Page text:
Next Article in Journal
GSTM1 and Liver Iron Content in Children with Sickle Cell Anemia and Iron Overload
Previous Article in Journal
CMR Tissue Characterization in Patients with HFmrEF
Previous Article in Special Issue
Artificial Intelligence for Automatic Measurement of Sagittal Vertical Axis Using ResUNet Framework
Open AccessCommunication

Computed and Subjective Blue Scleral Color Analysis as a Diagnostic Tool for Iron Deficiency: A Pilot Study

1
Internal Medicine Department, University Hospital Clermont-Ferrand, 1 place Lucie et Raymond Aubrac, 63003 Clermont-Ferrand, France
2
Clermont Auvergne University, CNRS, SIGMA Clermont, Institute Pascal, Campus universitaire des Cézeaux, 4 Avenue Blaise Pascal, 63178 Aubière, France
3
LISIC Laboratory, Côte d’Opale University, 50 Rue Ferdinand Buisson, 62228 Calais, France
4
University Hospital Clermont-Ferrand, Biostatistics Unit, 58 Rue Montalembert, 63003 Clermont-Ferrand, France
*
Author to whom correspondence should be addressed.
J. Clin. Med. 2019, 8(11), 1876; https://doi.org/10.3390/jcm8111876
Received: 11 October 2019 / Revised: 30 October 2019 / Accepted: 1 November 2019 / Published: 5 November 2019
(This article belongs to the Special Issue The Future of Artificial Intelligence in Clinical Medicine)
Iron deficiency (ID) is the most common nutritional deficiency. ID diagnosis requires ferritin measurement because clinical findings are poor and nonspecific. We studied the diagnostic value of blue sclera, which was scarcely reported as a specific and sensitive sign of ID. We enrolled 74 patients suspected of having ID. Pictures of their eyes were taken using a smartphone under similar daylight conditions. Three independent physicians graded the scleral color, and a computer analysis yielded the blue percentile of the sclera image. Final analysis included 67 patients (mean age 59.9 ± 20.1 years). Fifty-one had ID. Subjective blue scleral color was associated with ID for physician 1 (64.5% vs. 86.1%, p = 0.03). Sensitivity was 60.8% (CI95: 46.1%; 74.2%), specificity 68.8% (CI95: 41.3%; 89%), and positive predictive value 86.1% (CI95: 70.5%; 95.3%). A marginal difference was observed for other physicians (p = 0.05). Computer analysis showed higher blue in the ID group (p = 0.04). The area under the receiver operating characteristic (ROC) curve was 0.7 (0.54; 0.85). Sensitivity was 78.4% (CI95: 63.7%; 88.7%), specificity was 50% (CI95: 24.7%; 75.3%). Assessment of blue sclera was not influenced by iris color, sex, or anemia. We showed that blue sclera has good positive predictive value for ID diagnosis, and computer analysis was correlated to clinical assessment. Improvement of this innovative, non-invasive method could provide an easy handling and inexpensive diagnosis tool for ID. View Full-Text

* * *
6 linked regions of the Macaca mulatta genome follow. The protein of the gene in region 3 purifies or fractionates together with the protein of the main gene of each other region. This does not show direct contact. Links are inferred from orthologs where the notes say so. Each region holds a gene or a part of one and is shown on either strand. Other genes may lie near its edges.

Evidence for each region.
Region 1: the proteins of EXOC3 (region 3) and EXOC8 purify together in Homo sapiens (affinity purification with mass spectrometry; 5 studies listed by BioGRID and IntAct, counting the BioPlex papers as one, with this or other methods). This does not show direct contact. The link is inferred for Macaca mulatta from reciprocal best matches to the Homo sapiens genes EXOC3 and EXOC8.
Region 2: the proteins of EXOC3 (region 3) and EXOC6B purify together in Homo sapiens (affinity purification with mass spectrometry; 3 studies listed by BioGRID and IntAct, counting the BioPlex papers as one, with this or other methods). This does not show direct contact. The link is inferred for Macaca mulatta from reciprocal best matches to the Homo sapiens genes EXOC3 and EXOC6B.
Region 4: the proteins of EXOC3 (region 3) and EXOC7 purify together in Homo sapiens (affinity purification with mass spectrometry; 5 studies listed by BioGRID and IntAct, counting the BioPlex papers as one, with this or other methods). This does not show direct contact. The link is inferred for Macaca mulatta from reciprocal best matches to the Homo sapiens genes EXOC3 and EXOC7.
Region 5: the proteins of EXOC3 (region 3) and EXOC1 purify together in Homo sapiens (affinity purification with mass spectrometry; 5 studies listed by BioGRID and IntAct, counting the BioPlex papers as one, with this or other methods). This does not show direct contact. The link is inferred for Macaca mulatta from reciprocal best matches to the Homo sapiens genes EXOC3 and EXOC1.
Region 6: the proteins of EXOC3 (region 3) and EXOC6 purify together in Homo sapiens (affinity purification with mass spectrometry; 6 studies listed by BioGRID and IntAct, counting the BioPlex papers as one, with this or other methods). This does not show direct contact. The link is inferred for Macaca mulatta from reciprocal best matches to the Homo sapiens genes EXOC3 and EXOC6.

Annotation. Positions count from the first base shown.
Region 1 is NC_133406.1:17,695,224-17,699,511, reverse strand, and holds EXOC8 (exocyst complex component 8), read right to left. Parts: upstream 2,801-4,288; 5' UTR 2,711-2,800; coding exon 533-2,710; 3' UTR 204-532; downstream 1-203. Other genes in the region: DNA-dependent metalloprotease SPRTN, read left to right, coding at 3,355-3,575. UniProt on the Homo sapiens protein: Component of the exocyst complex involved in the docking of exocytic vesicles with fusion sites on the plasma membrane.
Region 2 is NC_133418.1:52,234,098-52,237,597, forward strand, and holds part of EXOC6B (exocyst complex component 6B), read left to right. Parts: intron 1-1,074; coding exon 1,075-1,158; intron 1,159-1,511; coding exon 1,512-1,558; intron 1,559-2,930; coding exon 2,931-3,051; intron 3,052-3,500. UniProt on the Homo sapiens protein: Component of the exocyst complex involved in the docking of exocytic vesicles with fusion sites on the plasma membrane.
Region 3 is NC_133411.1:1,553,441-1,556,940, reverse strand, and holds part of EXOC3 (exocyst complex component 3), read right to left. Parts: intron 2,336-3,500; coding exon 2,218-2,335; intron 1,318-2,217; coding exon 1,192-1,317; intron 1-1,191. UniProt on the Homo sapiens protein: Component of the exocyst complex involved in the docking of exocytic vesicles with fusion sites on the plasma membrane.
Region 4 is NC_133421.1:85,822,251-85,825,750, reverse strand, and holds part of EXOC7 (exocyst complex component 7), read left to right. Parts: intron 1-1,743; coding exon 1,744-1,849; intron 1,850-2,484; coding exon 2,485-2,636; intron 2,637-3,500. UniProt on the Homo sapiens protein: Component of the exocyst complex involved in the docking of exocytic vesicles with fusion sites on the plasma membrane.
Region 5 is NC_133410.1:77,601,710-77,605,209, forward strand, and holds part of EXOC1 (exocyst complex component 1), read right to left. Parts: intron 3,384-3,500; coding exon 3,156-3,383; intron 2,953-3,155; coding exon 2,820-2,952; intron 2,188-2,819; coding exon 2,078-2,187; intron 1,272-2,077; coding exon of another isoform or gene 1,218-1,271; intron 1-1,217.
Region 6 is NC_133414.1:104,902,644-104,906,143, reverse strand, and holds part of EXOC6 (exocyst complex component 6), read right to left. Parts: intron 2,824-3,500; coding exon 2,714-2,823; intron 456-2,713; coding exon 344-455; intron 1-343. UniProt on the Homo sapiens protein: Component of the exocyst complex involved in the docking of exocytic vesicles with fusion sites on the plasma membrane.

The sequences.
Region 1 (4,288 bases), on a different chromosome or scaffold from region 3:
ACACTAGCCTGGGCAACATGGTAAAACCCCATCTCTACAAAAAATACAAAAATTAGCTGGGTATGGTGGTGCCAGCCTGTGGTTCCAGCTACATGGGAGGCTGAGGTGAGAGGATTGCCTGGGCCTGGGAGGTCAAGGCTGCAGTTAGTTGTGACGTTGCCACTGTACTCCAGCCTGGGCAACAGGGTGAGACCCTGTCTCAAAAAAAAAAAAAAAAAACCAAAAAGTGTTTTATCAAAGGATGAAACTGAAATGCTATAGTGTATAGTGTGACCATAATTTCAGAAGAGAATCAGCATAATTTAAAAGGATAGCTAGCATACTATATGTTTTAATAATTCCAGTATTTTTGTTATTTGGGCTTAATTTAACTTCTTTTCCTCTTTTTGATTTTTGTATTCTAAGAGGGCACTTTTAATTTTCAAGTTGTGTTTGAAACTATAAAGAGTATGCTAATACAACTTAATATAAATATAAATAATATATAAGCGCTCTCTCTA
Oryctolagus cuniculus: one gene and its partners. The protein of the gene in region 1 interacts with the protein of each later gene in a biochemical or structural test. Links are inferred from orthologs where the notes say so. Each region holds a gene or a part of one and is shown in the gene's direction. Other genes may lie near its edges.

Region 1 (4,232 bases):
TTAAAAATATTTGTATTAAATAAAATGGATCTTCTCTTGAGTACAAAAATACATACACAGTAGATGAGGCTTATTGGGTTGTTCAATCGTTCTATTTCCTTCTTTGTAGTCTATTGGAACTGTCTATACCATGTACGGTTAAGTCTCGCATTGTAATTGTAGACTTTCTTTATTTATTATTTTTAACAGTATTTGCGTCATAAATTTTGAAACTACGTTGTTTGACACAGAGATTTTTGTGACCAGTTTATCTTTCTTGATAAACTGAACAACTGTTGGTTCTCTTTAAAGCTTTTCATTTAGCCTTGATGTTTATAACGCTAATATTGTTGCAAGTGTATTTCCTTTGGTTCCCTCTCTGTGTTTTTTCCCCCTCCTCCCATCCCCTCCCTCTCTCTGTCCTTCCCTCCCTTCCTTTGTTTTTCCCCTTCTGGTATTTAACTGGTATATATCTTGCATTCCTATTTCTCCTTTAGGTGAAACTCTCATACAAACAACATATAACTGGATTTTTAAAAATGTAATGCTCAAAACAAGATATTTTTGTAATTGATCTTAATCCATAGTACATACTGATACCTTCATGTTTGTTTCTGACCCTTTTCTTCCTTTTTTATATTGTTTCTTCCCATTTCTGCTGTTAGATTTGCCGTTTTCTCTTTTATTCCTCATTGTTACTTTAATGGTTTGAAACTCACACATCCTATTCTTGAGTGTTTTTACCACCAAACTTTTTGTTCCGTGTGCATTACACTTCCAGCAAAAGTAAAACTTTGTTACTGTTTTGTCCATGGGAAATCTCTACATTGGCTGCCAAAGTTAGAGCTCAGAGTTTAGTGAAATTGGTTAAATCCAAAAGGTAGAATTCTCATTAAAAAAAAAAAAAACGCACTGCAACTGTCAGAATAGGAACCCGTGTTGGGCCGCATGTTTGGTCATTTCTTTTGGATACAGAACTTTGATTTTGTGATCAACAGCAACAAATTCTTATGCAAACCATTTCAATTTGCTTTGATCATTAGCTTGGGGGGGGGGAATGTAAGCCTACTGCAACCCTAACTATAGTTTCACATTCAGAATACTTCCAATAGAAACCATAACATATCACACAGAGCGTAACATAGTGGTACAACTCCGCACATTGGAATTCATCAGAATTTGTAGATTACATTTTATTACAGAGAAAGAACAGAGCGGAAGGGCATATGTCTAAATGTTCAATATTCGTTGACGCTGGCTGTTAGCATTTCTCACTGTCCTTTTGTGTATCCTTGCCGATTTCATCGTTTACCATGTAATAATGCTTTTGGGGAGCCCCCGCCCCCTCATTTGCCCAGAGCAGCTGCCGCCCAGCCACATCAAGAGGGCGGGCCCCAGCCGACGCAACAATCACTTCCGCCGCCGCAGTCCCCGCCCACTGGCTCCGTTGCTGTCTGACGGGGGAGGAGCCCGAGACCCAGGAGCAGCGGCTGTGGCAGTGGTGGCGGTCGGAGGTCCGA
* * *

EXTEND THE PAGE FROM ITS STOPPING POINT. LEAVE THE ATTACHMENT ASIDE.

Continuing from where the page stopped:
Keywords: sclera; iron metabolism disorders; anemia; ROC curve; smartphone; diagnostic imaging sclera; iron metabolism disorders; anemia; ROC curve; smartphone; diagnostic imaging
Show Figures

Figure 1

MDPI and ACS Style

Lobbes, H.; Dehos, J.; Pereira, B.; Le Guenno, G.; Sarry, L.; Ruivard, M. Computed and Subjective Blue Scleral Color Analysis as a Diagnostic Tool for Iron Deficiency: A Pilot Study. J. Clin. Med. 2019, 8, 1876.

Show more citation formats Show less citations formats
Note that from the first issue of 2016, MDPI journals use article numbers instead of page numbers. See further details here.

Article Access Map by Country/Region

1
Back to TopTop